While covering the 1958 Berlin Film Festival for Cahiers du Cinéma, Jean-Luc Godard sent the following telegram:
“Golden Bear Wild Strawberries proves Ingmar greatest stop script fantastic about flash conscience Victor Sjöström dazzled beauty Bibi Andersson stop multiply Heidegger by Giraudoux get Bergman stop.”
What else needs to be said?
Ingmar Bergman got the idea for the story of an academic reliving his past while travelling to collect an honorary degree during a two-month stay in hospital. His recollections of its genesis were cloudy, as he contradicted remarks about a sentimental return to his grandmother’s house with the assertion that he was forever living in his childhood.
But, while the influence of August Strindberg’s A Dream Play and Henrik Ibsen’s Peer Gynt was evident, protagonist Isak Borg emerged from Bergman’s own past, as he later revealed: “I had created a character who, on the outside, looked like my father, but was me, through and through.”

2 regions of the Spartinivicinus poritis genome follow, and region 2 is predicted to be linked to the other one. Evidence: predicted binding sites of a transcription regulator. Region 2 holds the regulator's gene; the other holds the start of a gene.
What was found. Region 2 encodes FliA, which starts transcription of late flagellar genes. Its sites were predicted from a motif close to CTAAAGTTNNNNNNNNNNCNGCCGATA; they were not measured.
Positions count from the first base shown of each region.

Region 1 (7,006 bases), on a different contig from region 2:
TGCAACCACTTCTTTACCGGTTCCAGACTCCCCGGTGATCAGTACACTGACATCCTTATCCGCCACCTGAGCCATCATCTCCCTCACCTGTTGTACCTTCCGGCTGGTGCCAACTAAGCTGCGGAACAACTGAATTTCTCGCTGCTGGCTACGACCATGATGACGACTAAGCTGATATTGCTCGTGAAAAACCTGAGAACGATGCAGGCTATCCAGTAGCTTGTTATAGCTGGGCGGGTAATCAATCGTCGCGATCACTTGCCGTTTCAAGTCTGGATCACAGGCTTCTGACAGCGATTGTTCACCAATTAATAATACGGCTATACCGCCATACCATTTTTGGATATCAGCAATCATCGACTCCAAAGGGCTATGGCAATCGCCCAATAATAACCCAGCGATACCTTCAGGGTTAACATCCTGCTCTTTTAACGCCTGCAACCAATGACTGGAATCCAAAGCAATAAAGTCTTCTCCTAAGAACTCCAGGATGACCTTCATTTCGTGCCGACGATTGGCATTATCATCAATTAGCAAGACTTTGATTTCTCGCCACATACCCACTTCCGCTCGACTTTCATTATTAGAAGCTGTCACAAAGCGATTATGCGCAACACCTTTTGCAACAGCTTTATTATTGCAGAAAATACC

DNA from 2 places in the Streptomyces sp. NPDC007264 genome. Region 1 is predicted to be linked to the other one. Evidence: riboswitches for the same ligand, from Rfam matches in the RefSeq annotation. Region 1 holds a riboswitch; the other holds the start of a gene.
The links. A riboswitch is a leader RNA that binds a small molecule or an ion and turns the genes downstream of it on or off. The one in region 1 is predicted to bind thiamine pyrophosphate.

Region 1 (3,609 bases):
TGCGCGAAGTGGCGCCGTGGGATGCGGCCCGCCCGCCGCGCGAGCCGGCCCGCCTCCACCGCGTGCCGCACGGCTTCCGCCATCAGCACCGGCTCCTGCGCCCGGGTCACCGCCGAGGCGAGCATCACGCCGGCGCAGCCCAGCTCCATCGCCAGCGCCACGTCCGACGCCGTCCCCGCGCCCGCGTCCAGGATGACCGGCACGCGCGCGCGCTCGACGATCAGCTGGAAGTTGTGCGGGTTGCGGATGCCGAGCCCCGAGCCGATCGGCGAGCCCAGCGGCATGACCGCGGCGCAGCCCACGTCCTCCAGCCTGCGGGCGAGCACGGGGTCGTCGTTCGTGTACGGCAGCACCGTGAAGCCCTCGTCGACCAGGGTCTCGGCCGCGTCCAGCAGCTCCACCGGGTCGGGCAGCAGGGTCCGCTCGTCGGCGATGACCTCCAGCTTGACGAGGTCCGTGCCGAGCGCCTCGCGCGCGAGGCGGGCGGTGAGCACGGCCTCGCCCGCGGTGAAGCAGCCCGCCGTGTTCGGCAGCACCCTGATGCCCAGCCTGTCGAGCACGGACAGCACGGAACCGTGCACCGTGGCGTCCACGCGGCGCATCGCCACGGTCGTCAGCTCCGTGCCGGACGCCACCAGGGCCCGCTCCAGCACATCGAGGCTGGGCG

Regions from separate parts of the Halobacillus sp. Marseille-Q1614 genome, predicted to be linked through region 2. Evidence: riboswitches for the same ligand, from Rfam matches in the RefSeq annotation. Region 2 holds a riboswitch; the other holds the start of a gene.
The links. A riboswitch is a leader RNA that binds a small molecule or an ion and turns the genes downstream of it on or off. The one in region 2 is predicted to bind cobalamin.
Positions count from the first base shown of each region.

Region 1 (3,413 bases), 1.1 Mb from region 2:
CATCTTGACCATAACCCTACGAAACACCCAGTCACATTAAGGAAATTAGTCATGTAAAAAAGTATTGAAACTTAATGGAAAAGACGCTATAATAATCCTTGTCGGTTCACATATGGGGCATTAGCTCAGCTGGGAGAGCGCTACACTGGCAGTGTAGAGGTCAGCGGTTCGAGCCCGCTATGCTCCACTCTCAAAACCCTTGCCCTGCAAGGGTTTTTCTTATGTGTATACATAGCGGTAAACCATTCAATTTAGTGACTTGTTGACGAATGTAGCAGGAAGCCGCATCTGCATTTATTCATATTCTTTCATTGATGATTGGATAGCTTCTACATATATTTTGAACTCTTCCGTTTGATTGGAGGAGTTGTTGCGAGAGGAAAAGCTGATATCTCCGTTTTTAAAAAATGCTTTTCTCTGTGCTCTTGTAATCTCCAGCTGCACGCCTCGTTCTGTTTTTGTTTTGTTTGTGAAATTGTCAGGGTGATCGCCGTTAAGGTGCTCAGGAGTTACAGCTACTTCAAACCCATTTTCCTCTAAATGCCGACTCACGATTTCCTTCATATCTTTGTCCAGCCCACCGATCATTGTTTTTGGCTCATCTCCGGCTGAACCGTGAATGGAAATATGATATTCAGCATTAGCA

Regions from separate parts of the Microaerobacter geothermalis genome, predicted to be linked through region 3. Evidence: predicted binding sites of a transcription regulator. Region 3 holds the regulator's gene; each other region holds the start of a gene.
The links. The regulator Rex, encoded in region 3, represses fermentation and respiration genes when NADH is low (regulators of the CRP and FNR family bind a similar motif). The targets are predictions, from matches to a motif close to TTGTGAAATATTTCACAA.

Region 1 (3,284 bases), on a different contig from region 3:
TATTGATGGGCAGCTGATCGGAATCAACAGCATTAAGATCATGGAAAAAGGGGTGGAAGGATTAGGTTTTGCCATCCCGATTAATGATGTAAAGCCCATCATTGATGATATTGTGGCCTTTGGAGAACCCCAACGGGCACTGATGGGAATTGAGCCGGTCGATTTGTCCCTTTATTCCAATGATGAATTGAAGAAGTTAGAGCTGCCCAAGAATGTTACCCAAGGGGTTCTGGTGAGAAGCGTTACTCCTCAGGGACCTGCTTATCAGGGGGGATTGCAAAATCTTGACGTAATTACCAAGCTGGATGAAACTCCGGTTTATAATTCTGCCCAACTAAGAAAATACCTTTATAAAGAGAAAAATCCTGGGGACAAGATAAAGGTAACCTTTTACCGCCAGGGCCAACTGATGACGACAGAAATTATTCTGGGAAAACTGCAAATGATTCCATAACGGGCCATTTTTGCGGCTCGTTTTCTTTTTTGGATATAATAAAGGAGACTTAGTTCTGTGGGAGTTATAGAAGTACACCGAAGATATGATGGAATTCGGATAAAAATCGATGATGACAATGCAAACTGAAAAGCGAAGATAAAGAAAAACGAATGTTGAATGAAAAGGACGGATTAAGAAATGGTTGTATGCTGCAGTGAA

Another significant source of inspiration was the cinema of silent pioneer Victor Sjöström, whose casting as Borg has also been the subject of much speculation. In particular, Karin Ingmarsdotter (1920) and The Phantom Carriage (1921) impacted upon the opening dream sequence, with its handless clock and driverless hearse. But, as Bergman conceded, Sjöström “took my text, made it his own, invested it with his own experiences”.
Some critics have seen Wild Strawberries as a forerunner of the road movie. However, the genre was already well established in Hollywood and Bergman may well have taken note of Roberto Rossellini’s Journey to Italy (1954) – after all, the three hitchhikers picked up by Borg and his daughter-in-law, Marianne (Ingrid Thulin), are heading to Italy via Lund.